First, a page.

Hello! It’s Kirsty here, from Learn to Sew & welcome to my 1st tutorial for Simplicity!
As this month’s guest bloggers & one of Simplicity’s Sewing Challenge winners, I’ll be taking you through Simplicity’s 1318 pattern, stitch by stitch – so you can sew along with Simplicity and make this stylish Kimono jacket.
Why this pattern?
I like the style of this kimono top and think it would be a very flattering style on a range of body shapes. It can add an extra dimension to a plain top and a nice alternative to a cardigan. It would also be a nice light cover up in summer. It comes in sizes XXS to XXL so it can be made to suit a wide range of people.
The fabric I will be using is Crepe Georgette in a navy blue with red and pink hearts and lips print.
It is a simple Kimono Jacket and an ‘easy-to-sew’ pattern, which is perfect for beginners.
Items you’ll need:
- Simplicity 1318 Sewing Pattern
- 38yd (3m) Fabric (Silky Lightweight woven, such as Batiks, Charmeuse, Cotton Types, Crepe de Chine, Double Georgette, Linen Types, Silky Types)
- 7/8yd. of 20″ to 25″ Lightweight fusible Interfacing
- Hand Sewing Needle
- Normal Sewing Foot
- Gutermann Thread (or your preferred thread)
- Pins and Weights
- Measuring Tape
- Rotary Cutter and Cutting Mat
- Fabric Scissors, Paper Scissors and Thread Scissors.
I began by taking all my measurements and writing down my size and other notes from the pattern:
- I opted for Pattern Option C, Size: S
- Fabric: Crepe Georgette – 3.0m
- Interfacing: Lightweight grey fusible Interfacing
- Cut out each of the pattern pieces you need for your style option. In this instance I needed: 4,5,6,7,8,9
- I then ironed each piece flat.
It was then time to lay out the fabric.
I’ve chosen Crepe Georgette to make this kimono top. It is a very slinky material, which makes it quite difficult to work with. It is also sheer, lightweight, springier and less lustrous than chiffon.
To begin with I laid out the fabric as flat as possible on a hard surface with right sides together. The pattern stated to lay it in a crosswise fold, which means folding the fabric width ways rather than length ways. A crosswise fold is often used when pattern pieces are too wide to fit on fabric folded lengthwise. I was using a very large piece of fabric, with a pattern that looked the same from various angles, so folding it crosswise was not so important in this instance.
I placed each pattern piece face up as per the instruction layout.
To keep the pattern pieces as still as possible on the material, I used pattern weights and pins. Piece by piece I carefully pinned, then smoothed, then pinned again until it was placed as accurately as possible.
I then cut around each pinned pattern piece.
The first stitch-by-stitch instruction is to Stay-stitch the back neck edges. This is very straightforward. Starting at the inner shoulder, with the sewing machine needle inserted in the fabric 1/2″ from the cut edge I backstitched. I then simply followed the curve of the neckline, down and around to the mid-neckline. I repeated this with the second back piece.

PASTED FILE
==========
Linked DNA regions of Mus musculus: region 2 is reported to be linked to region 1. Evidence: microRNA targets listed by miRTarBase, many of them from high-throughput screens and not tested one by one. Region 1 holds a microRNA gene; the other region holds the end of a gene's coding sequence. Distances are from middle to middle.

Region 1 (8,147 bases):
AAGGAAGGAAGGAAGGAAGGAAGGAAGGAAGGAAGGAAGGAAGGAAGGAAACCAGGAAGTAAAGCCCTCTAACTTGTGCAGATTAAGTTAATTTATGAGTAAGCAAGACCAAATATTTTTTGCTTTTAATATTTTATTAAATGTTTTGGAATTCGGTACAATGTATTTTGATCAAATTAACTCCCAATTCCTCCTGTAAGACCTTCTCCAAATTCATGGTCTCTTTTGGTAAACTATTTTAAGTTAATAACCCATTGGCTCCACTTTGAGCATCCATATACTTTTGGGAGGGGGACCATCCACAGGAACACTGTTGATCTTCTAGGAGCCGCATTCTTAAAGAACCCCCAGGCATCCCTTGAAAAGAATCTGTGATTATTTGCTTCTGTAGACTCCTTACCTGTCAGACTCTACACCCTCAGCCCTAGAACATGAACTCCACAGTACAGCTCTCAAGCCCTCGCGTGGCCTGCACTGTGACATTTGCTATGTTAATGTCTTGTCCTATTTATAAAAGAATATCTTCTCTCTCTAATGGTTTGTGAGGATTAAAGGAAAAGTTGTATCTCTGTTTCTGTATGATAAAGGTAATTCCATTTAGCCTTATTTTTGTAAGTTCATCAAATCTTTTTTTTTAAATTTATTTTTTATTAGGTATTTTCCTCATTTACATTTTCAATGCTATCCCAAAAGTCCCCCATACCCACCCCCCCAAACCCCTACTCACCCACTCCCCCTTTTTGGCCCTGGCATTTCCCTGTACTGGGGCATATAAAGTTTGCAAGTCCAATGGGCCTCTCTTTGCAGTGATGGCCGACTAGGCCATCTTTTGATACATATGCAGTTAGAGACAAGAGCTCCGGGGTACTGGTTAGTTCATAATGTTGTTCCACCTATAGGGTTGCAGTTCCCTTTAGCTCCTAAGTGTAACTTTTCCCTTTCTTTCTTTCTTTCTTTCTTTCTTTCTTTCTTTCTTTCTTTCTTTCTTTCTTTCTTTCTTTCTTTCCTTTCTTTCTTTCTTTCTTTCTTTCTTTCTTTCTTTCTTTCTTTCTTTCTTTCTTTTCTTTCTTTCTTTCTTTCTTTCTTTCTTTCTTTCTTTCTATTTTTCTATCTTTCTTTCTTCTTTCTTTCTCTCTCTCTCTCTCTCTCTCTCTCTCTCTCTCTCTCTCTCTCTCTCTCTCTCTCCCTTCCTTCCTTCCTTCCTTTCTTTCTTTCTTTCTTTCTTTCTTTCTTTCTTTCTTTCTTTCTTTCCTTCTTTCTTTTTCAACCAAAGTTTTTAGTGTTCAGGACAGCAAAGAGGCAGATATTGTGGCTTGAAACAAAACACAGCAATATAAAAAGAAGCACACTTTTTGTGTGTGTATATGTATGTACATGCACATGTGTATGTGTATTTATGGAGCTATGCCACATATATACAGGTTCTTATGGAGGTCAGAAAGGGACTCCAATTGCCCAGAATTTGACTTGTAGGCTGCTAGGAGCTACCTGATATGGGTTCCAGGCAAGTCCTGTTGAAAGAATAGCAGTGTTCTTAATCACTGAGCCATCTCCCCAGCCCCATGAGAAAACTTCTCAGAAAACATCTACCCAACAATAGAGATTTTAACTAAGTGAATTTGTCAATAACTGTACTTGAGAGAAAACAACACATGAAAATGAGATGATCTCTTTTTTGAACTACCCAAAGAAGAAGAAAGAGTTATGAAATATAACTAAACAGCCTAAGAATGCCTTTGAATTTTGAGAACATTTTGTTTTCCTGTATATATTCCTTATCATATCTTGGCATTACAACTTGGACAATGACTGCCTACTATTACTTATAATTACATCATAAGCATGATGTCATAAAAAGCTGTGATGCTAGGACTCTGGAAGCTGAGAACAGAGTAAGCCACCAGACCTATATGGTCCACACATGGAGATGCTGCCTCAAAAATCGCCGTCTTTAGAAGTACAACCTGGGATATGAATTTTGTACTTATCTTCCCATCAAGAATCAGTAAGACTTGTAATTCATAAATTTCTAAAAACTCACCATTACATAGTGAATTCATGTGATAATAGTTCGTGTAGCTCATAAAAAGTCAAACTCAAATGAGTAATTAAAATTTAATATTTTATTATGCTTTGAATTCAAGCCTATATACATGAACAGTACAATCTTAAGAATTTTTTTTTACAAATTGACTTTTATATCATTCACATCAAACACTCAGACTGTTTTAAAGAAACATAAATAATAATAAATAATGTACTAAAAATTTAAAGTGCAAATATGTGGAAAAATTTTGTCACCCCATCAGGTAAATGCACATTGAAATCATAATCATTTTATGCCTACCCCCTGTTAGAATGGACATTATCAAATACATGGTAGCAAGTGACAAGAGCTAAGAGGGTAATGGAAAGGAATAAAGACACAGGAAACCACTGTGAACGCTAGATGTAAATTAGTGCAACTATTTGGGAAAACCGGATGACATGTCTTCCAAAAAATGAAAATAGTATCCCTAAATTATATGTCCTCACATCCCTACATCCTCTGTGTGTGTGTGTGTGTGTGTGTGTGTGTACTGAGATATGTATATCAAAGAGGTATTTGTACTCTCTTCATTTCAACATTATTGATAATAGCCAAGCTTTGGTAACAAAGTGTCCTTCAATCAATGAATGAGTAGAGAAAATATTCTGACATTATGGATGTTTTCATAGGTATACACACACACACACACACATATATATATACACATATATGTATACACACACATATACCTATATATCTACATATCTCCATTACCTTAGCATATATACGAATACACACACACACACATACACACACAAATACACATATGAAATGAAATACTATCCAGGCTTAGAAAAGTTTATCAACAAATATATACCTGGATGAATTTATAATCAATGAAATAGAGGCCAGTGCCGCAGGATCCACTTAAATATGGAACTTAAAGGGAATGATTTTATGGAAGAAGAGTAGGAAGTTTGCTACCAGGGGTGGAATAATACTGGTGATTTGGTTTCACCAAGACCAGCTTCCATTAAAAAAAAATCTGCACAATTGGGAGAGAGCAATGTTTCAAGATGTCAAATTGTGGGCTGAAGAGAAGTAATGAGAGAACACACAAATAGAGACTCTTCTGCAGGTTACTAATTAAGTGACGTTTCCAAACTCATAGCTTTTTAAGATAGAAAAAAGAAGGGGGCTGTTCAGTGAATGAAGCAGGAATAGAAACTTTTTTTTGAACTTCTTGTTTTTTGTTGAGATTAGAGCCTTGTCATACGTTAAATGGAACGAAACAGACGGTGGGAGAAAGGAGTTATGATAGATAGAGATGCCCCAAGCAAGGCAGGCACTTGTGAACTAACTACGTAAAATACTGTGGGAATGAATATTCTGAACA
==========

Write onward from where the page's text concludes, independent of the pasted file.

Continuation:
The purpose of stay-stitching is to prevent stretching on curved edges.
I placed the two back pieces, RIGHT sides together and stitched down the center back seam of the back sections. This joined them together with a nice seam down the center of the back panel.
I then stitched the front to the back at the shoulder seams.
With RIGHT sides together I pinned the sleeve to the armhole edge, matching up the small dots on the pattern pieces. I then stitched along the edge, backstitching at each of the dots to reinforce the seam and then pressed the seam towards the sleeve using a hot iron without steam.
At this point it was really starting to take shape. With the garment inside out so that the RIGHT sides were facing, I pinned the front to the back at the side and underarm seam, again matching up the small dots and notches. Ideally they would match up perfectly, but with it being such a slippery fabric, I found that my cutting was not as accurate as it should be and this meant lining up the pieces was tricky in places.
I stitched the side seam up from the bottom of the hem to the small dot and reinforced it here with some backstitching. I then stitched along the underarm from the outer edge to the inner small dot and again backstitched.
Now it was time to create the hem, this would be very straightforward with sturdier fabric, but it was a slow and careful process with the crepe Georgette. Firstly I machine stitched 5/8″ (1.5cm) from the raw edge on the lower edge of the kimono.
I then pressed up this hem using the stitch line as a guide to press on.
I then tucked under the raw edge of this hem back down to meet the stitch line. This created a neat little narrow hem, which I pinned, pressed, then stitched in place. It was harder than it looked and again my inaccurate cutting became obvious in places, but the overall finish was better than I expected and the narrow little hem looked quite professional.
Next was the interfacing on the band that would ultimately trim the inner edge of the Kimono. The band was created out of four front band sections and two back band sections. Three of these pieces had to be interfaced and the other three became the facings inside the kimono.
Firstly I pinned the two front band section fabric pieces onto the interfacing and one back band fabric piece. I then cut around each piece.
I then pressed the interfacing onto the WRONG side of each band piece using a hot iron.
With RIGHT sides together I stitched the front band sections to the back band at the shoulder seams.
NEXT WEEK….Simplicity Stitch by Stitch: Pattern 1318 – Part 2